Second thing is that regardless of whether you make them as rolls or soup, this dish tends to get greasy from the fat that comes off of the meat. This is one soup where i don't mind it so much, but if you want to get rid of the fat, let it cool completely and then skim it off when it is solid, but leave some for flavor. Or you can boil your meatballs in water and reduce the amount of fat, but again, it would change the flavor profile.
I promise you that this will make you very happy if you are a cabbage roll fanatic like myself. The flavors are rich and hearty, and your belly will be nice and padded by the time you eat what you've served to yourself.
Prep time shouldn't take more than 30 minutes tops between the chopping and the making of the meatballs, cook time is about an hour but is more of a set and forget type of thing (You really only have to get up three times to stir). It serves at least 10 people
This was just a quick one!
I know this was just a quick blog post, but I wanted to get something up so you all didn't think I forgot any of you. My husband just had his surgery not too long ago and I am finding it a struggle to cook for one person since I am a nurturer and like to make people happy with food. Things will even out eventually.
Until then, my friends, I just hope you enjoy the recipes I am able to bring. I have a few that I need to redo from my old blog and such, plus three or four more things already made that I completely forgot about. You'll see :)
Until then... Happy eating, happy belly, my foodies.
Hey hey foodies! I know that it has been awhile again, but you should know the deal by now if you are just coming in: I have health issues and such, sometimes I’ll be gone for months. I have some exciting news in any case in that my husband just went through the gastric sleeve surgery, and I am making efforts to stick to healthier grub for the most part. As you know, my blog is not about dieting, although I will put a special diet recipe up every now and then so as not to leave people out. I will still post, but only when the mood strikes me.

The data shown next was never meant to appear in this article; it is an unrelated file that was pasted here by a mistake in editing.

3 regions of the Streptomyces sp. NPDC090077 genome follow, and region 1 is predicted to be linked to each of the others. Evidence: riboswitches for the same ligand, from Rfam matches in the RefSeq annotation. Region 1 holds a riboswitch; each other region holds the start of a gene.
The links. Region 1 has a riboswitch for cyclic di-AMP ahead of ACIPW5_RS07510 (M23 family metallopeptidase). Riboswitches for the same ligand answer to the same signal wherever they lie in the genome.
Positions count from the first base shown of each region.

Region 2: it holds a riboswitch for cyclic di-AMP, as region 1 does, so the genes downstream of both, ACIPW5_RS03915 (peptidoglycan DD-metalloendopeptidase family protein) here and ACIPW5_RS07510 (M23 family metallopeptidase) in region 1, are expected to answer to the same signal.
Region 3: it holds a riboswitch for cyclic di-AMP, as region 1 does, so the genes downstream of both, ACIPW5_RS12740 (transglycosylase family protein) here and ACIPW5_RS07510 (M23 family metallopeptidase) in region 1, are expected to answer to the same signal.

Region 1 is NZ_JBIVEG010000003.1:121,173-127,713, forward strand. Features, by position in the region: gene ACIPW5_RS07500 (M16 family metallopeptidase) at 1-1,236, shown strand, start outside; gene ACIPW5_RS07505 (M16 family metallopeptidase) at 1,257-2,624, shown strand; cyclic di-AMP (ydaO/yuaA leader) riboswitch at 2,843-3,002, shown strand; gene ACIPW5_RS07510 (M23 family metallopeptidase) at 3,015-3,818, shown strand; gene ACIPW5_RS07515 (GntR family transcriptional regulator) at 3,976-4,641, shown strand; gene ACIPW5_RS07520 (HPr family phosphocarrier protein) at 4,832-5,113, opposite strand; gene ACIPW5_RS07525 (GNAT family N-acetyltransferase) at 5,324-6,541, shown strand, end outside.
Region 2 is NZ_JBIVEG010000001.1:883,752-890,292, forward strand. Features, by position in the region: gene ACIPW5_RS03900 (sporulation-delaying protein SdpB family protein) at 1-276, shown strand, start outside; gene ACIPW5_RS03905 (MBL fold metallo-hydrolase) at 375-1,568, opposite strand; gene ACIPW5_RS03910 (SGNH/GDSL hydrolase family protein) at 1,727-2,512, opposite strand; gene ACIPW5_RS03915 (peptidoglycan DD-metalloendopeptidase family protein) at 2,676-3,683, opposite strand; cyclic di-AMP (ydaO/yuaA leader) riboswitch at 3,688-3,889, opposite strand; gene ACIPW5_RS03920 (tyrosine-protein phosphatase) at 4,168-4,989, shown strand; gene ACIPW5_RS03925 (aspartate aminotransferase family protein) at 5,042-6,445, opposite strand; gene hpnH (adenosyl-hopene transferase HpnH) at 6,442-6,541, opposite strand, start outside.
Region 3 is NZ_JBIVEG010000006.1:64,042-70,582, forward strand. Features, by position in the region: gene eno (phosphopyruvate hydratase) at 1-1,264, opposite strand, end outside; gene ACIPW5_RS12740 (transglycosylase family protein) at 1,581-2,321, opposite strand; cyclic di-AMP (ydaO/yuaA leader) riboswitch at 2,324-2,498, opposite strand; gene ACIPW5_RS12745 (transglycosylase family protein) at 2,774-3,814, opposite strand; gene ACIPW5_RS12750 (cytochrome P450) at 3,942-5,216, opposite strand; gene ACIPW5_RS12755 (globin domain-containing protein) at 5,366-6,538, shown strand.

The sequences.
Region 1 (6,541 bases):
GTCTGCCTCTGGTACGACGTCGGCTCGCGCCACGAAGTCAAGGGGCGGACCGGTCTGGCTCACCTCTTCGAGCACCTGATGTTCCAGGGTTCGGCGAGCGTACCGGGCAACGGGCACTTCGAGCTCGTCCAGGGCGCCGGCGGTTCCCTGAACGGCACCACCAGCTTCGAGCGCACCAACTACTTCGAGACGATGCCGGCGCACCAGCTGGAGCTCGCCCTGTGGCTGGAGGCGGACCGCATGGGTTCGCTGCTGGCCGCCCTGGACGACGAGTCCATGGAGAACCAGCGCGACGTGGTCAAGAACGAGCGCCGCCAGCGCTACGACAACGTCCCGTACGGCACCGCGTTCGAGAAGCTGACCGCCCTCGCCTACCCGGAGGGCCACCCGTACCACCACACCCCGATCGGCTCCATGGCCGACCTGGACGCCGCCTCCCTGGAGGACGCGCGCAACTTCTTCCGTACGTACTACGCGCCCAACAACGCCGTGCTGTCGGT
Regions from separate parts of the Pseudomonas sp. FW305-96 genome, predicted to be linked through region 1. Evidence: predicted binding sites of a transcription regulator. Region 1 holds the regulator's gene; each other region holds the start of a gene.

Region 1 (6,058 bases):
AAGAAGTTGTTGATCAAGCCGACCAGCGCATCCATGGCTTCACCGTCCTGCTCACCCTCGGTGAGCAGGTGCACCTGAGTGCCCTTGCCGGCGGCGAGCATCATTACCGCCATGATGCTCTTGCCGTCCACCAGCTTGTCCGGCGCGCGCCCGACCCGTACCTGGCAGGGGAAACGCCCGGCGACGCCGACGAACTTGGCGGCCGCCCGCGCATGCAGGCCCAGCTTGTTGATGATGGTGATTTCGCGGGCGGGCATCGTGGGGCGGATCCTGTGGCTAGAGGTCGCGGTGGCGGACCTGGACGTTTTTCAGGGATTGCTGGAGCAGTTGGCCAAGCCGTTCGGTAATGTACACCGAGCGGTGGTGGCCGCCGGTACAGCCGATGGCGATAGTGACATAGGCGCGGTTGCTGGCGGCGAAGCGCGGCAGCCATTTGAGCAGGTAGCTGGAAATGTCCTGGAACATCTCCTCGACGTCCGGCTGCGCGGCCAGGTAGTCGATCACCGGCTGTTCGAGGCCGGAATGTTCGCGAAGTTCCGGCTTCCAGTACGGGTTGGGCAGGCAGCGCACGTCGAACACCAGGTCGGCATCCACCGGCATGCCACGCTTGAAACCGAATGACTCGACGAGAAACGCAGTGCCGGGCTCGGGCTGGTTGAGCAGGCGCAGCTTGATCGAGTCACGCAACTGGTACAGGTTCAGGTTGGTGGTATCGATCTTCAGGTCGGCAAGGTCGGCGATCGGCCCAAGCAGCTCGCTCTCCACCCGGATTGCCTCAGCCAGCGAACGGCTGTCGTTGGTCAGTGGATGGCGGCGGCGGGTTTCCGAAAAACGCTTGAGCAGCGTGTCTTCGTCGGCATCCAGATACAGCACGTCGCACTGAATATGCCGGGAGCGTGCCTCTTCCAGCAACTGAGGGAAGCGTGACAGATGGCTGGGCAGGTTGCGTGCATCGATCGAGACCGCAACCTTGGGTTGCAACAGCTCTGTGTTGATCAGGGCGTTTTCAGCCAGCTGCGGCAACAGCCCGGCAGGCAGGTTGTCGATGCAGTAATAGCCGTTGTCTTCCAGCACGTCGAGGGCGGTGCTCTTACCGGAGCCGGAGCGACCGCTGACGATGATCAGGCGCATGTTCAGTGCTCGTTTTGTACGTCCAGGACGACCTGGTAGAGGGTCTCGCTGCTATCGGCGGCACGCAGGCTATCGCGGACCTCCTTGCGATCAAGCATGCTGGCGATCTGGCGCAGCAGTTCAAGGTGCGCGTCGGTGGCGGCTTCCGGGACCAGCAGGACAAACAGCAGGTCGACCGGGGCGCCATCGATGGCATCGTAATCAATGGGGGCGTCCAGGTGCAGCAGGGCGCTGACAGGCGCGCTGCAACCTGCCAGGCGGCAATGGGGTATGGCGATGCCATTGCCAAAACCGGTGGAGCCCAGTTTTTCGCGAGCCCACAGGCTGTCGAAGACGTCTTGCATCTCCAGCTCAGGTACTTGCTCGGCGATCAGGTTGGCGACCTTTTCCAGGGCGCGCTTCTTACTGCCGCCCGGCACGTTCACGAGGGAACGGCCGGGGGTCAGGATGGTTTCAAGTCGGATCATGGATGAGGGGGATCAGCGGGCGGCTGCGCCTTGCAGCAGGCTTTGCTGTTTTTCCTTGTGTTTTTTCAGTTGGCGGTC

Today I have for you some Scotch eggs, super easy meal to make and so very yummy. I am doing the baked version, the traditional is deep fried.
So what are Scotch eggs?
They are boiled eggs wrapped in sausage and dredged in breadcrumbs, then deep fried (or in this case, baked). They were made somewhere in England, not Scotland, around the mid 19th century and was an easy way to carry your lunch around when working. They are now a widely popular street food and pub grub in Great Britain, and in pubs about the world.
My first encounter with these puppies was when one of my best friends showed me how her dad makes his, and it is a delicious end result you get because of the ketchup and the saltine crackers he uses in the meat. I have since learned the more traditional route of making them and I shift between two different recipes.
They are actually easier than they look and have only a few ingredients. I am going to give you my version of them in a baked state. These are hardly considered diet food but if you can get away without deep frying them, I think it'll be just fine.
That flour doesn't act as a glue, and there may or may not be cracks in the exterior when one is done baking their delicious Scotch Eggs, but that flour turns the juices into a little bit of a gravy instead, which adds to the creaminess of the egg yolk. I am just going to assume that the yolk turns out a bit runnier in the deep fried version, but I never tried making that. I absolutely recommend that you give this dish a dry, even someone else's recipe, because you are missing out if you don't!
What is really cool about just one egg is that you get meal of convenience and it's also pretty dang filling.
A little bit about Shawna
Shawna and I go way back. We met in high school and chummed it ever since. We were such good friends that we drew pictures together, we drank lots of coffee at the awesome Fourth Coast Cafe, and we love each other as sisters. She and I have been through thick and thin, along with our other friends, Lacey, Inga, Kittie, Dawn, and a few other people.
She is our resident Snow White... You know, opens the shutters and sings to the birds and into wells?
Anyways, I guess I owe Miss Pegasus for some of the recipes I have learned over the years, including the eggs. I hope my rendition brings you as much joy as hers did.
Struggle Meal #2
Have you ever walked into your grandma's house and been greeted by the smell of her home cooking? Beef and vegetable soup steam is wafting in the air and causing you to salivate and think, "Damn, that smells good?" My grandma is not so fond of cooking anymore because of her joints bothering her, but I still associate the smells of her cooking with her house; it is only second after the smell of her cedar chest that makes me happy.